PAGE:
The battlefield remains undeveloped agricultural land. The open fields of the time of the battle were finally enclosed in the 18th and 19th centuries, but removal of many of the hedgerows in the latter part of the twentieth century has returned the landscape somewhat towards its medieval character. Though two roads, the A162 and B1217, run north-south across the battlefield they are both busy and dangerous to walk. A walking route with interpretation panels has been established by the Towton Battlefield Society starting from the parking on the Lancastrian side, next to the cross.  This takes the walker either south toward the Yorkist lines or west toward the Cock Beck and then north into Towton village. 



Name: Battle of Towton

Type: Battle

War period: Wars of the Roses
Outcome: Yorkist victory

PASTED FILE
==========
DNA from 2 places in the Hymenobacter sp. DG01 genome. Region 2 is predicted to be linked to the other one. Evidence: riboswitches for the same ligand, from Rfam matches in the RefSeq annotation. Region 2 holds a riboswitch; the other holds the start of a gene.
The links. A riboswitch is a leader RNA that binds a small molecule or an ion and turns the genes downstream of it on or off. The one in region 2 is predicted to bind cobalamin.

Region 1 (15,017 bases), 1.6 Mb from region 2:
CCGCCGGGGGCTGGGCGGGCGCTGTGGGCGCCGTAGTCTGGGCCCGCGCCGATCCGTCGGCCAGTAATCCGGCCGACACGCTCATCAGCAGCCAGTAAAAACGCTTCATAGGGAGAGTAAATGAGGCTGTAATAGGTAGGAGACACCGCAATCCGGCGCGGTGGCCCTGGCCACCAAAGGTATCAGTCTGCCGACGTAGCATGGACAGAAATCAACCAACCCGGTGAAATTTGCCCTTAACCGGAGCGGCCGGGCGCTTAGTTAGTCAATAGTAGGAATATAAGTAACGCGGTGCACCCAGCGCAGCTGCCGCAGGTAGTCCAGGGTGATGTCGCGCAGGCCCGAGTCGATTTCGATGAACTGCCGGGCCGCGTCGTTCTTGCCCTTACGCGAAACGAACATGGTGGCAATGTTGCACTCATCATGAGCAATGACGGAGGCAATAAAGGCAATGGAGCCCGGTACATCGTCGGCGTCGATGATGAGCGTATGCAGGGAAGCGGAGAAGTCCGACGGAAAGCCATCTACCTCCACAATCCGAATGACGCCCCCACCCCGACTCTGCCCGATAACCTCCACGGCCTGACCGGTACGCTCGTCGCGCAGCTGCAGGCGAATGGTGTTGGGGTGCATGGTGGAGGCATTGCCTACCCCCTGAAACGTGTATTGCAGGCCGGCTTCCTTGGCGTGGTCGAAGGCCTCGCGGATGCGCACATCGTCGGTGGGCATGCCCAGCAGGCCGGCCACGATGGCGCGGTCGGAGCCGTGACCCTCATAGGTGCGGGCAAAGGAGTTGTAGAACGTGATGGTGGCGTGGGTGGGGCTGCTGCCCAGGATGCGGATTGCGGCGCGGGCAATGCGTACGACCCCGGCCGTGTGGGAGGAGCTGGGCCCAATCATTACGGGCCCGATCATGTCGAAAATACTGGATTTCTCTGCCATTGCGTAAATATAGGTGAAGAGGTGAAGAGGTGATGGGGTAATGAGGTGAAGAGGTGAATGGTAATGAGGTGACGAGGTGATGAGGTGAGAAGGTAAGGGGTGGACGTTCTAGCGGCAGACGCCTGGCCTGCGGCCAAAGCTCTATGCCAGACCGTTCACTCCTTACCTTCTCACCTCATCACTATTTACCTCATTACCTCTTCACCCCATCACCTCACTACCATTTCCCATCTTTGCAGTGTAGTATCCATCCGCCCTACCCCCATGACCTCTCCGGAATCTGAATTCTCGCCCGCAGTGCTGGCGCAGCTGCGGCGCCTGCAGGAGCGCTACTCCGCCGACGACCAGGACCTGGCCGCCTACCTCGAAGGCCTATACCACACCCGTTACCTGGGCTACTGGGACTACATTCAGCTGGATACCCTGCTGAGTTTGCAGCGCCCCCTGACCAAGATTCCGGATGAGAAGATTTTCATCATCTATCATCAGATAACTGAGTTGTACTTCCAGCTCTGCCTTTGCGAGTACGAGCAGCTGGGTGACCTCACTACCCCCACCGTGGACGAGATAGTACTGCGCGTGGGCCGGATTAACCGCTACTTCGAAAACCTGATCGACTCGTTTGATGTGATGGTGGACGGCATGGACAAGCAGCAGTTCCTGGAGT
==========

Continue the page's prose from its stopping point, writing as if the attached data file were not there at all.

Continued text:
Country: England
County: North Yorkshire
Place: Towton / Saxton cum Scarthingwell
Location: secure

Terrain: open field
Date: 29th March 1461
Start: 9am
Duration: 10 hours

Armies: Yorkist under Edward Duke of March; Lancastrian under Duke of Somerset
Numbers: Yorkist: circa 40,000; Lancastrian: circa 40,000

Losses: (improbable chronicle figures): Yorkist: c.10,000; Lancastrian: c.20,000

Grid Reference: SE482384 (448237,438420)
OS Landranger map: 105
OS Explorer map: 290



More information on Towton battlefield on the web pages of the Towton Battlefield Society CLICK HERE

English Heritage Battlefields Register report CLICK HERE

2004 The Battlefields Trust.
This website was created with the support of the Heritage Lottery Fund and the Hartnett Trust